Grid-scale energy storage could play an important role in helping unstable island grids integrate more intermittent wind and solar power. On islands where electricity is generated from expensive, imported fossil fuels, storage plus green power also makes good economic sense.

But creating the right technical, economic and regulatory frameworks to marry these two resources together isn’t easy.

Just take Puerto Rico, where some long-awaited rules for pairing energy storage and renewable energy have finally been passed, after a year of wrangling that has kept new projects on the island in limbo until now. 

Earlier this month, the Puerto Rico Electric Power Authority (PREPA) and the island’s main utility, the Autoridad de Energía Eléctrica (AEE), released a set of minimum technical requirements (MTRs) that govern new power projects. These MTRs apply to new solar or wind farm projects that are seeking to interconnect to the island territory’s grid, to which PREPA and AEE are hoping to add 600 megawatts of green power next year, to bring its share from about 1 percent today to 6 percent by the end of 2014.

Under the new MTRs, all new green power projects must include some minimum energy storage capabilities aimed at helping to stabilize the island’s grid. First, each project must have enough energy storage to provide 45 percent of the plant’s maximum generation capacity over the course of one minute, for use in smoothing out the “ramp rate” of power coming on and off with changes in sunlight or wind speeds. That’s a lot like the minimum ramp rate requirements that Hawaii’s grid requires for large-scale wind power projects, which has also made that island an early test market for storage-backed green power projects.

Second, each new Puerto Rico project must have enough storage to meet 30 percent of its rated capacity for approximately 10 minutes or less, to be called on for frequency regulation, or for keeping the grid’s power constant at 60 hertz. While other grid operators allow energy storage to play a role in frequency regulation, it’s unusual to match that requirement to individual projects, making Puerto Rico’s MTR an interesting example of how to merge several forms of grid balancing into a single regulation.

For developers targeting Puerto Rico, the decision finally opens up a path forward for projects that have been awaiting clear guidelines for more than a year, said Jim McDowall, business development manager at French battery giant Saft, in an interview. Since August 2012, PREPA has known that it needed to ask solar and wind power projects to provide some forms of balancing to keep the island’s unstable grid under control, he said.

But how to set those guidelines was a trickier issue. Specifically, project developers wanted a “safe harbor” framework that would set guidelines for how much storage needed to be included as part of a project’s nameplate capacity.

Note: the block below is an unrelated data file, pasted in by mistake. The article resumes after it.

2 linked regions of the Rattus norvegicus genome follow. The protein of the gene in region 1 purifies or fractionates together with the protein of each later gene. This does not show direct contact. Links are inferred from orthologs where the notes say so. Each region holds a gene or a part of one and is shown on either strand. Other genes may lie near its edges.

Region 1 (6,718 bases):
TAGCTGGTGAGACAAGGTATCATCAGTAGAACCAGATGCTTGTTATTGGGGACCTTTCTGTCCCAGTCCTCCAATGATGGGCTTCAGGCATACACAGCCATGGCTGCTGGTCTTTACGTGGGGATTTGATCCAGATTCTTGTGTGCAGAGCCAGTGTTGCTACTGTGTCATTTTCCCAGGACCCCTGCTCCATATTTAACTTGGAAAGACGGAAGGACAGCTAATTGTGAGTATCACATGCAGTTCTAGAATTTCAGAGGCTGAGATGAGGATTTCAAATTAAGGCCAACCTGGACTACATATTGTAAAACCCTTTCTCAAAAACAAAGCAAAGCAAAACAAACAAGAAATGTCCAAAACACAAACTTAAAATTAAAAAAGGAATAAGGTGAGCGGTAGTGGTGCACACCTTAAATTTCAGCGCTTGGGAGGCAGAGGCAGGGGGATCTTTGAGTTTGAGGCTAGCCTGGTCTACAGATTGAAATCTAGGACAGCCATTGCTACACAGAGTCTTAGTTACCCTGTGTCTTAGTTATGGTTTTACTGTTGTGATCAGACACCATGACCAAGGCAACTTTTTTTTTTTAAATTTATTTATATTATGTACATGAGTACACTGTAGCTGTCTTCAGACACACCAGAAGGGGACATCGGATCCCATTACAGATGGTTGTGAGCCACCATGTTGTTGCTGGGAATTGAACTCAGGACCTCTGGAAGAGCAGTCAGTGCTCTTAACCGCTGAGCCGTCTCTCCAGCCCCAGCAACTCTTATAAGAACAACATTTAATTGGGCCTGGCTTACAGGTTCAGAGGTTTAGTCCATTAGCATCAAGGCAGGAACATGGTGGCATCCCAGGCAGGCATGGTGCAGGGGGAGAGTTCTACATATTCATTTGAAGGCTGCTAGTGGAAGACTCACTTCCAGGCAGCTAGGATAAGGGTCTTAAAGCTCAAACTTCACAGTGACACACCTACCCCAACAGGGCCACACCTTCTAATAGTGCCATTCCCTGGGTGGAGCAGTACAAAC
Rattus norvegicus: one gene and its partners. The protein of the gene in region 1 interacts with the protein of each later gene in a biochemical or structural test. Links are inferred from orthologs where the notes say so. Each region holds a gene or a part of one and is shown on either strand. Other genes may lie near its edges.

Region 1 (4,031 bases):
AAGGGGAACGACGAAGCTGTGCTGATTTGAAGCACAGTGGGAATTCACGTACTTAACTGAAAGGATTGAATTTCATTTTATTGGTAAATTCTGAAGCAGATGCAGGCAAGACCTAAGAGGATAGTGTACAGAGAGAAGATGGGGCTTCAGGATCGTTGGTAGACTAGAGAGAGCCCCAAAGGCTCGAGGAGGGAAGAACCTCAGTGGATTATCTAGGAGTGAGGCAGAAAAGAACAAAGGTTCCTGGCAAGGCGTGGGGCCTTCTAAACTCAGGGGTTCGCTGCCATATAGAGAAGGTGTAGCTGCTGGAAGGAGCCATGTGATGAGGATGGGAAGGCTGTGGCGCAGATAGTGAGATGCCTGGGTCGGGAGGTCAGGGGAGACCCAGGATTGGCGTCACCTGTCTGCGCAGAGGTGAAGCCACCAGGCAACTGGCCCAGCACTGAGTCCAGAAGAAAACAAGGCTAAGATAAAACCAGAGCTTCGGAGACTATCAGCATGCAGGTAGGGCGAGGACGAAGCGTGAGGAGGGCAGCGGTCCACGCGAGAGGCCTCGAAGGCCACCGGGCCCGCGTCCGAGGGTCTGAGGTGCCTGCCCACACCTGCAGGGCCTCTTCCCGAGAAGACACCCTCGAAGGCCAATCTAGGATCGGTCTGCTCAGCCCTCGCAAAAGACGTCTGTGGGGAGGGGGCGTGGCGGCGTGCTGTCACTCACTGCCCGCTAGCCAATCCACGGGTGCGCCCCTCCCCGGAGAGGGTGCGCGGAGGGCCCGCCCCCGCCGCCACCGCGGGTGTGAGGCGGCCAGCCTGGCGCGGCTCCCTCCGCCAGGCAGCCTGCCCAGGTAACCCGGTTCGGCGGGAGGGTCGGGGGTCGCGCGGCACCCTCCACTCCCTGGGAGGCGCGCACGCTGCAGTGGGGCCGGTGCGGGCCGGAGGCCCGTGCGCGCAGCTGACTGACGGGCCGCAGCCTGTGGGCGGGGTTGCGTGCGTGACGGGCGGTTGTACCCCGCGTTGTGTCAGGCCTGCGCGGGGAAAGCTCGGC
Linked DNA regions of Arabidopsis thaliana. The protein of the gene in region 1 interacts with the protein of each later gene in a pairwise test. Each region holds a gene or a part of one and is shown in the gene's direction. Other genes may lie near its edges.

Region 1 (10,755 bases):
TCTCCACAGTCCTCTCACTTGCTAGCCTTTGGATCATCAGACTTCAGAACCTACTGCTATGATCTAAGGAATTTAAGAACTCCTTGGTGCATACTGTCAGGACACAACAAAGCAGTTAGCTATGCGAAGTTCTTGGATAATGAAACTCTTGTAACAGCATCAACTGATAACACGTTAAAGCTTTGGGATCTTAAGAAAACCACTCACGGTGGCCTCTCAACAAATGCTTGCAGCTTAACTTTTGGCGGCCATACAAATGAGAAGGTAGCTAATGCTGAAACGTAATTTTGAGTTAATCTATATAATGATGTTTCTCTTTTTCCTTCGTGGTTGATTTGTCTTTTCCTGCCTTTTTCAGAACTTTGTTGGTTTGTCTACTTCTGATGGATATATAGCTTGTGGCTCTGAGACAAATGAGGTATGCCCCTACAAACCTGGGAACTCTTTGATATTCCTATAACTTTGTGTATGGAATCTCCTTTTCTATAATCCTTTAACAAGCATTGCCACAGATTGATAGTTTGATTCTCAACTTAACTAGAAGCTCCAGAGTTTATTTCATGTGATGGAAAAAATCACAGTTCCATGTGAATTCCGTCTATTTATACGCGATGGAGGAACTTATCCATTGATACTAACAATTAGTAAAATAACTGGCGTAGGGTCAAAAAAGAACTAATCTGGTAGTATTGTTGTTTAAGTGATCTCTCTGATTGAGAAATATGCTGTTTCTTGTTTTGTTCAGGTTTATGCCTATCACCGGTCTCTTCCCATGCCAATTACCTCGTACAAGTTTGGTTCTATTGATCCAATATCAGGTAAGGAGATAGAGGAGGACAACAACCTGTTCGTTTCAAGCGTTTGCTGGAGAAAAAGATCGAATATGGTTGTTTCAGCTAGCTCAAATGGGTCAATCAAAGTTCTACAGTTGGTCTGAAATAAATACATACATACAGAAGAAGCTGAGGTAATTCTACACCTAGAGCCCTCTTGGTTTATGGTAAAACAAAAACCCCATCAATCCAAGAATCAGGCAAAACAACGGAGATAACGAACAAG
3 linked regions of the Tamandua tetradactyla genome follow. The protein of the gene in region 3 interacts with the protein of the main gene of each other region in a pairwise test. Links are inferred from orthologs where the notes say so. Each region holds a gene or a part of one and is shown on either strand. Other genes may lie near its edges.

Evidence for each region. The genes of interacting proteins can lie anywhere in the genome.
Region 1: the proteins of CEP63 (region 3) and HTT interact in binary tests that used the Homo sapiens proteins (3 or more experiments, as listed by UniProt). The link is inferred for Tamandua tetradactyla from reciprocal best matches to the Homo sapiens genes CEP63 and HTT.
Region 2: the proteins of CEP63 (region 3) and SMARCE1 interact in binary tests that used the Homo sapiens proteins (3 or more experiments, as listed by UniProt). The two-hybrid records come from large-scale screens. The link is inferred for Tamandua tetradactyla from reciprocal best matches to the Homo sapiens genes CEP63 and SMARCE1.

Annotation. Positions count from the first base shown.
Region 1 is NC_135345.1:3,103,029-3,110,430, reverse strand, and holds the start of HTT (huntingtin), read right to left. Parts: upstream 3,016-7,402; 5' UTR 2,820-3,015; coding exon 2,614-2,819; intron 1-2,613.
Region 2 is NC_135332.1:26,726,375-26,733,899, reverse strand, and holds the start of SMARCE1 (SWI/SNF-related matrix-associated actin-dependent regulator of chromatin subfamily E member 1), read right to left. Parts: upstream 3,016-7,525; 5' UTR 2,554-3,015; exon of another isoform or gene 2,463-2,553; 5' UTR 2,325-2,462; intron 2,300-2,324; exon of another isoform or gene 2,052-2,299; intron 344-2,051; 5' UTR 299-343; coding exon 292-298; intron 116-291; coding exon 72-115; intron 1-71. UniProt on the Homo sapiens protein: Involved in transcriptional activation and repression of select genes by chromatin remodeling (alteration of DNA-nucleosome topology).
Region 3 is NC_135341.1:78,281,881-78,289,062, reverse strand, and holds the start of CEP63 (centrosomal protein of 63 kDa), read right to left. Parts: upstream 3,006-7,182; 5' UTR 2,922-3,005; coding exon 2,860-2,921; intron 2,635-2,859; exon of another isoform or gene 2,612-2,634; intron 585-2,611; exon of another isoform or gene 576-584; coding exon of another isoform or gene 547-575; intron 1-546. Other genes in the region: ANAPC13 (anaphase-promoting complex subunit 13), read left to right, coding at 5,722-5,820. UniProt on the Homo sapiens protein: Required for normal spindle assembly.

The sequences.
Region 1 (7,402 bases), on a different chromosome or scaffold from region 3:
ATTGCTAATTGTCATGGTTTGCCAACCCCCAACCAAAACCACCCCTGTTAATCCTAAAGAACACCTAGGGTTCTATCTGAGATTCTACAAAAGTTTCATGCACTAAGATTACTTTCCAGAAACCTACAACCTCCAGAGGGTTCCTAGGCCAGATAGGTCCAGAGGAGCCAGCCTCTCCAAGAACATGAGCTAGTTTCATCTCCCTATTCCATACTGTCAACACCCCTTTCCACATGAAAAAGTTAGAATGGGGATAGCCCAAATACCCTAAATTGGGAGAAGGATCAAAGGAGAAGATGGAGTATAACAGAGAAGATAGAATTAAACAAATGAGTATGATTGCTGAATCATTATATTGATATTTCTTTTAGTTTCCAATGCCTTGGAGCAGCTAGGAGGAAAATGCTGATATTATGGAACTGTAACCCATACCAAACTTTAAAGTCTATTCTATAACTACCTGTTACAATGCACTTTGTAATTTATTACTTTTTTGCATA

“Then all you have to do is keep the storage system operational, and you’re good to go,” said McDowall.

But some regulators wanted compliance to be based on tracking each project's continuing ability to meet grid stabilization requirements in real time, as well as for projects to face curtailment or penalties for failing to do so, he said. That, in turn, was seen as a non-starter for parties putting together financing for projects, who saw the threat of non-compliance in the future as an overwhelming risk to future profitability.

The new rules, created through negotiations between renewable energy and storage advocates and regulators, could now serve as a template for similar projects across regions that face challenges in keeping older, centrally controlled grids running amidst increasing amounts of intermittent wind and solar power, he noted.

“I think there’s going to be a domino effect around the Caribbean, when these systems start going in and they’re shown to be financeable,” said McDowall.

While he wouldn’t name any specific projects, McDowall did say that Saft has its first contract for adding storage to a renewable power project, and is soon to land its second on the island.

Other big companies involved in storage, power electronics or systems integration for storage-backed green power projects in Puerto Rico include Schneider Electric and ABB, he said. One of the key challenges coming in 2014 will be designing systems that can automatically manage the specific set of ramp-control and frequency regulation functions that the island’s new MTRs call for.

Xtreme Power, the Texas-based startup that’s built the control systems for nearly 100 megawatts of grid-scale energy storage systems around the country, is also taking orders now for 2014 delivery of systems that are compliant with Puerto Rico’s new MTRs, said Ryan O’Keefe, Xtreme Power’s vice president of business development, in an email.

AES Energy Storage, which has the largest individual fleet of commercial-scale grid energy storage projects in the United States, also has its eyes on Puerto Rico. In fact, its storage operating system software, which manages the interplay of storage and grid-scale energy markets, has long included a module designed to meet the island’s specific needs.